Two months ago, the Fi Di got a farm-to-table lunch spot called Harrow, a stylish outlier in the high-rise hinterland.
It certainly isn’t the first place in the neighborhood to name-check farms, use artisan bread and strive for “organic when possible.”
But most of Harrow’s competitors (Urban Picnic, Boxed Foods Company, etc.) feel sterile, almost corporate. They may have gotten the memo about well-sourced ingredients, but no one taught them how to be cool.
At Harrow, Edison bulbs hang from vintage barn-light fixtures. Walls are casually scuffed white brick. The kitchen is open and airy. Chalkboards display a seasonally shifting menu. Besides all the tucked-in shirts and pleats (khaki party!), Harrow’s vibe is more Berkeley than business.
Does this make you cynical? It shouldn’t. Harrow might appear to be a contrived business model, baldly cashing in on the farm-to-table mystique. But the owners are legit: two Ferry Building vets with a clear love for ingredient-driven cooking. Their location may be strategic, but Harrow is no more devious than Outerlands or Heirloom Café.
Most worker bees get lunch to go, but much of Harrow’s rustic fare — not to mention beer and wine — is better suited for a sit-down. For my visits, I made office-worker friends leave their desks for an hour to share communal, family-style meals. No BlackBerrys!
We started with the roast chicken leg. Its meat was moist and tender, and everyone vied for pieces of the savory thyme-and-sage-rubbed skin.
On the side, roasted asparagus spears had the perfect snap, topped with crushed almonds and a spritz of lemon. Sage butter pooled around the bowl’s edge in a grana padano cheese-topped polenta, lending the dish a fragrant depth.
Three local cheeses went into the mac and cheese — Rumiano cheddar, Bellwether Farms carmody, Vella mezzo secco — with a little sweetness balancing the cheddar’s mild bite. This one was sprinkled with toasted bread bits and micro-chives, served with a small arugula salad.
Soups came in deep bowls with lemon-sized teardrops of epi bread. The Moroccan carrot soup came alive with cumin-spiced Greek yogurt and cilantro, but the staid white bean soup could have used more pizzazz.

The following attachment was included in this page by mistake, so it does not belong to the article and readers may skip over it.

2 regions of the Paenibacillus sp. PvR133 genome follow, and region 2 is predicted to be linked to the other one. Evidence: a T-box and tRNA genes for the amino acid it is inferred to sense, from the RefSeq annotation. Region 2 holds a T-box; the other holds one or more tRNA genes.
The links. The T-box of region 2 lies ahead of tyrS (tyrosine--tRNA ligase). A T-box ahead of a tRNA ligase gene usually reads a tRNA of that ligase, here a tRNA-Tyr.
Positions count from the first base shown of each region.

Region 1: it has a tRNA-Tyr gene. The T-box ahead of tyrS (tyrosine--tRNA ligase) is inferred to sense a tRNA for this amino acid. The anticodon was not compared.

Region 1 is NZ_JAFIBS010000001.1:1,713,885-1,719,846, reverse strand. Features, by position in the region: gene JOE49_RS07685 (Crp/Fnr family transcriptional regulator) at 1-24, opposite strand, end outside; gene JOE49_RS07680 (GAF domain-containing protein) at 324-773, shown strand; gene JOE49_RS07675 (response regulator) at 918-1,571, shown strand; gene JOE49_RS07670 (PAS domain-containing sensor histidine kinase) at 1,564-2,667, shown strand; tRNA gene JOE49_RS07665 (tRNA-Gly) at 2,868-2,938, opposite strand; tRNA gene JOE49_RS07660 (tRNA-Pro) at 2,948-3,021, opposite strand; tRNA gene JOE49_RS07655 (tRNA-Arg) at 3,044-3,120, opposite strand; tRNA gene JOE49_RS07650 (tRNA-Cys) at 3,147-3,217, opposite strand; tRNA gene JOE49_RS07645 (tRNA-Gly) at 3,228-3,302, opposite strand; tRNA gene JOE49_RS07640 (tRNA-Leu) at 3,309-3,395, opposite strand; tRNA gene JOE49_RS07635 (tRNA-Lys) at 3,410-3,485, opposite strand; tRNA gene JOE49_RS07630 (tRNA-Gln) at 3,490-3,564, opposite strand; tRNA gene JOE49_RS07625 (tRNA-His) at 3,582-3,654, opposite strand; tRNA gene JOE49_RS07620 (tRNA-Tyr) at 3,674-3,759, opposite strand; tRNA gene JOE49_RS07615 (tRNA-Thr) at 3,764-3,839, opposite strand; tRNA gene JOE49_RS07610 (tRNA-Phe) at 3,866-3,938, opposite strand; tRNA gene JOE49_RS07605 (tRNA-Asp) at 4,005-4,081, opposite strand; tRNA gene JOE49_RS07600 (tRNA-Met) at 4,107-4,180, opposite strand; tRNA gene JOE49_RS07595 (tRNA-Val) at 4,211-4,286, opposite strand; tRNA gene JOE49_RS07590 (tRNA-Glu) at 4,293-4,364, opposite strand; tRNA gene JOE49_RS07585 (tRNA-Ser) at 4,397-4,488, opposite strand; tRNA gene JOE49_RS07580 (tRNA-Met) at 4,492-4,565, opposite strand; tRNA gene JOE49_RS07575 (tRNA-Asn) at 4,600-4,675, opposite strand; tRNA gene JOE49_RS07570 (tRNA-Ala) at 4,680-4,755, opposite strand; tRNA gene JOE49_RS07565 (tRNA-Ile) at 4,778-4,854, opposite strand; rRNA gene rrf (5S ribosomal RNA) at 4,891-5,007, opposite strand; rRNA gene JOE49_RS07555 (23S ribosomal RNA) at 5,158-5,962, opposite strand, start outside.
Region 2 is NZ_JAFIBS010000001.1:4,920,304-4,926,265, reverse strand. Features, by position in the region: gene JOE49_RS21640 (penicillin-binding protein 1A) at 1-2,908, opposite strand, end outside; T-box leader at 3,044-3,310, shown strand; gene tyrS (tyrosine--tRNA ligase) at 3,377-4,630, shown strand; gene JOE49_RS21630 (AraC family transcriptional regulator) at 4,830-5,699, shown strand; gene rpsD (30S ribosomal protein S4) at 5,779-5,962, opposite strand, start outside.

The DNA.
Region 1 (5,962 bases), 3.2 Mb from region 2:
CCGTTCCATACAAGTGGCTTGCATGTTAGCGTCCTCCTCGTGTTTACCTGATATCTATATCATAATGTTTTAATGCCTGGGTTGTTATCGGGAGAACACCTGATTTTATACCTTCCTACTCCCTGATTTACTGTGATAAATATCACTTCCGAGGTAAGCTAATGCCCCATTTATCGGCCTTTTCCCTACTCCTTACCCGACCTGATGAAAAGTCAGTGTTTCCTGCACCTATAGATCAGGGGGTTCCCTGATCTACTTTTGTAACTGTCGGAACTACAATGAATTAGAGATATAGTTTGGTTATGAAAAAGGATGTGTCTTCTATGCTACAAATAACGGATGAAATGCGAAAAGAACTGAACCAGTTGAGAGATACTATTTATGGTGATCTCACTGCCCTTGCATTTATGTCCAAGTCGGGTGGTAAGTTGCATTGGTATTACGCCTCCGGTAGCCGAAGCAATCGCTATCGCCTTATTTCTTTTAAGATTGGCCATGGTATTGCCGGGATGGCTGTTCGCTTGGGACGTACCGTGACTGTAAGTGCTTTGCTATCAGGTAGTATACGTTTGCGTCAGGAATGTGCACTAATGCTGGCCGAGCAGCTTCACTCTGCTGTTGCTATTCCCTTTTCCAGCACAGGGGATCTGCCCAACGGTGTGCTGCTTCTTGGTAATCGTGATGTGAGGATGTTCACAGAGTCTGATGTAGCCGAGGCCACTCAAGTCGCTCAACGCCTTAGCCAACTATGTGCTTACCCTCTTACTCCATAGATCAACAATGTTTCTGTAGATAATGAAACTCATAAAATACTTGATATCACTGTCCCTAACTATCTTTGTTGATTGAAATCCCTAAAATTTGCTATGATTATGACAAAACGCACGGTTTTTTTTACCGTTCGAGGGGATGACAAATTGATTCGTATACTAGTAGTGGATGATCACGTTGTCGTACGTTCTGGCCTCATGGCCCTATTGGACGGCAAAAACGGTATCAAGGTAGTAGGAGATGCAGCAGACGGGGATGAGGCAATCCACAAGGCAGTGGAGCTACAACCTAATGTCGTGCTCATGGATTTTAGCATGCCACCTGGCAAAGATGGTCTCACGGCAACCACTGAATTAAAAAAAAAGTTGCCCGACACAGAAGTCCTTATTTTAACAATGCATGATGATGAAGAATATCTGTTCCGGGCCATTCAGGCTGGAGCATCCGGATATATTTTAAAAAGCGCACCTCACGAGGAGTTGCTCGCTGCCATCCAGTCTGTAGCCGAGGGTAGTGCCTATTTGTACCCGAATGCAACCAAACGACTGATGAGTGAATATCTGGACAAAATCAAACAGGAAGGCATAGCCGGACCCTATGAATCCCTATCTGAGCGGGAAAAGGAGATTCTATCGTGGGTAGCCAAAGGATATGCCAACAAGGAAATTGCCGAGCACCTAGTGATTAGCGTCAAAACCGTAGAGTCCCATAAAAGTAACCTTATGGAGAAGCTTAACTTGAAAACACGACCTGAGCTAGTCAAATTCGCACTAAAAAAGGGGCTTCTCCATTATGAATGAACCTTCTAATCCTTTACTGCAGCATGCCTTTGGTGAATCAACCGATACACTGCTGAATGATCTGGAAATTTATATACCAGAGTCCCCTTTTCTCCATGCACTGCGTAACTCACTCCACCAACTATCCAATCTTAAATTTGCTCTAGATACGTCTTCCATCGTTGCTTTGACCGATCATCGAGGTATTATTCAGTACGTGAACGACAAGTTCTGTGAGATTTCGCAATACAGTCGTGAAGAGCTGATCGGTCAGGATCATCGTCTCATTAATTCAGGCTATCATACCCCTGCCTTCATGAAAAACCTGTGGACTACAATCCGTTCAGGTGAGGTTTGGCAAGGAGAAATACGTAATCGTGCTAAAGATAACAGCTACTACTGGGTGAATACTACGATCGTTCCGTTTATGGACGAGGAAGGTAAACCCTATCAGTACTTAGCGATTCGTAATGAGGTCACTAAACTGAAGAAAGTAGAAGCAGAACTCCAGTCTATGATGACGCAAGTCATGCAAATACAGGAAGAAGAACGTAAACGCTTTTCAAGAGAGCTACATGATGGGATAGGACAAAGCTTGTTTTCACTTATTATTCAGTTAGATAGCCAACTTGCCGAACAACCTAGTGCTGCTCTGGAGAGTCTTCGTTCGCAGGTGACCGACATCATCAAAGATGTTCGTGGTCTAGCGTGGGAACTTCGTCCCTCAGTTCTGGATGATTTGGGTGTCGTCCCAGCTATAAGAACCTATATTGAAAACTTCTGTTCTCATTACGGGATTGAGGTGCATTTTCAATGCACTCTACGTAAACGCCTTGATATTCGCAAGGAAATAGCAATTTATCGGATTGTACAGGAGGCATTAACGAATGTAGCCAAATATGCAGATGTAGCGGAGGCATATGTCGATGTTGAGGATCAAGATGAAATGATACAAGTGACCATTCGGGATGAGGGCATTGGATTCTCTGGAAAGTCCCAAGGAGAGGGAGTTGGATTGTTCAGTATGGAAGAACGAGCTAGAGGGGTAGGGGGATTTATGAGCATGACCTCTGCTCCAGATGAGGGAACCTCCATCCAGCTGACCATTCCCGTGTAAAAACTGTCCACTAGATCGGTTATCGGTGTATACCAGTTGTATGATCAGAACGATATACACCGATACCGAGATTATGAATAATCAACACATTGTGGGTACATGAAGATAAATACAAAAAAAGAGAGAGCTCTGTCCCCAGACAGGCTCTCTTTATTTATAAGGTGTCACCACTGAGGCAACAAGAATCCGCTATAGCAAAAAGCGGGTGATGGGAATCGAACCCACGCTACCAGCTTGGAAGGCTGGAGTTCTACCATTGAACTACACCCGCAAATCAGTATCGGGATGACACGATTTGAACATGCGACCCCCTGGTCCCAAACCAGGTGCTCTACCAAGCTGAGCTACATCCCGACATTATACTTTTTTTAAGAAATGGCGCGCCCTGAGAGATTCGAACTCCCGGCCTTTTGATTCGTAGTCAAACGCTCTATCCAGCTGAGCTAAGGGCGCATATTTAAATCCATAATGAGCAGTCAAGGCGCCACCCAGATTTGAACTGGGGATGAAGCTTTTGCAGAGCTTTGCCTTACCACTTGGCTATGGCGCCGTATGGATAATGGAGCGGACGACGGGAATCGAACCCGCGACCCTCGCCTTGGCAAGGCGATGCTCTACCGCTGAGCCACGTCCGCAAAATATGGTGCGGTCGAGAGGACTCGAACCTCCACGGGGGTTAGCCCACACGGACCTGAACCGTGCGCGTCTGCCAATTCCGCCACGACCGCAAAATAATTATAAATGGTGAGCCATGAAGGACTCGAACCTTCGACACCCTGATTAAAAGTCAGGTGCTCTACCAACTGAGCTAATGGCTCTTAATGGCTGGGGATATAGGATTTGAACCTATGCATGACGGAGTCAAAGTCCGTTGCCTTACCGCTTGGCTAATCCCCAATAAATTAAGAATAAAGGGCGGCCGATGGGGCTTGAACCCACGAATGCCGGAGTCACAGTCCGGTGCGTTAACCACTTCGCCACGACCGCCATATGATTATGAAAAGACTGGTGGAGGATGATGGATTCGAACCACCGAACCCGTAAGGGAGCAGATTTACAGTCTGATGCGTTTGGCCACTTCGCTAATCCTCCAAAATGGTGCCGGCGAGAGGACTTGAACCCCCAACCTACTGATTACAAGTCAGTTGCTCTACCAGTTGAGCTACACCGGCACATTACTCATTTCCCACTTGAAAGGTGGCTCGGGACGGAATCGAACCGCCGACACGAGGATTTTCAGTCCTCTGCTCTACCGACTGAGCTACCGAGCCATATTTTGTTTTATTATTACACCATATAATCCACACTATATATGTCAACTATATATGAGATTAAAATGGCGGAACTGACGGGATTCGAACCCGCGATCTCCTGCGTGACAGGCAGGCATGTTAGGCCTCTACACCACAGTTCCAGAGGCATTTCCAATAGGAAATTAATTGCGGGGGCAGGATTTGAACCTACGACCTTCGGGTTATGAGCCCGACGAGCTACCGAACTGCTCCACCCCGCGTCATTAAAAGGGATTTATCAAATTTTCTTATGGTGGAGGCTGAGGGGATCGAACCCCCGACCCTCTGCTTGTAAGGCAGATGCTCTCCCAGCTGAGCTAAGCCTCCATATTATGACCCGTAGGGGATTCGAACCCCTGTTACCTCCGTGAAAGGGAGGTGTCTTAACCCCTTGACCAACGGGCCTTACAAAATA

Even the sandwiches channeled a hillside picnic: crusty, fresh-baked Della Fattoria bread filled with artful and subtle ingredient combos. The best option was the meatloaf, with a sweet rind of slow-roasted Roma tomatoes, stone-ground mustard, green garlic aioli and pickled onions.
The Farmer’s Market sandwich combined fresh and house-pickled veggies (pea shoots, summer squash, fennel) with Bellwether ricotta and an English pea-mint spread.
Only the roast pork disappointed. It didn’t deliver on promises of pork cracklings or belly; I only got slices of lukewarm pork shoulder.
The pork’s temperature highlighted a similar issue found in many of Harrow’s offerings. Nearly every cooked item — polenta, soup, asparagus — was a bit shy on warmth, a likely casualty of long lines and limited kitchen space.
But this was a forgivable (and fixable) offense; overall, Harrow succeeded. And cheaply! Nothing was more than $10, a steal when you consider the ingredients’ fine pedigree.
Considering the dearth of nearby options, the owners could certainly gouge a bit more. Instead, they’ve provided a small gift to the downtown office worker weary of overpriced box salads and artless wraps.
Harrow almost makes me wish I still worked in the FiDi ... well, no, not really.
Location: 357 Kearny St. (at Pine Street), S.F.
Contact: (415) 956-2540
Hours: 11 a.m. to 3 p.m. Monday-Friday
Price range: $4.50 to $9.75
Recommended dishes: Roasted chicken leg ($9), mac and cheese ($9.50), meatloaf sandwich ($9.75), creamy polenta ($4.75)
Credit cards: All major
Reservations: Not accepted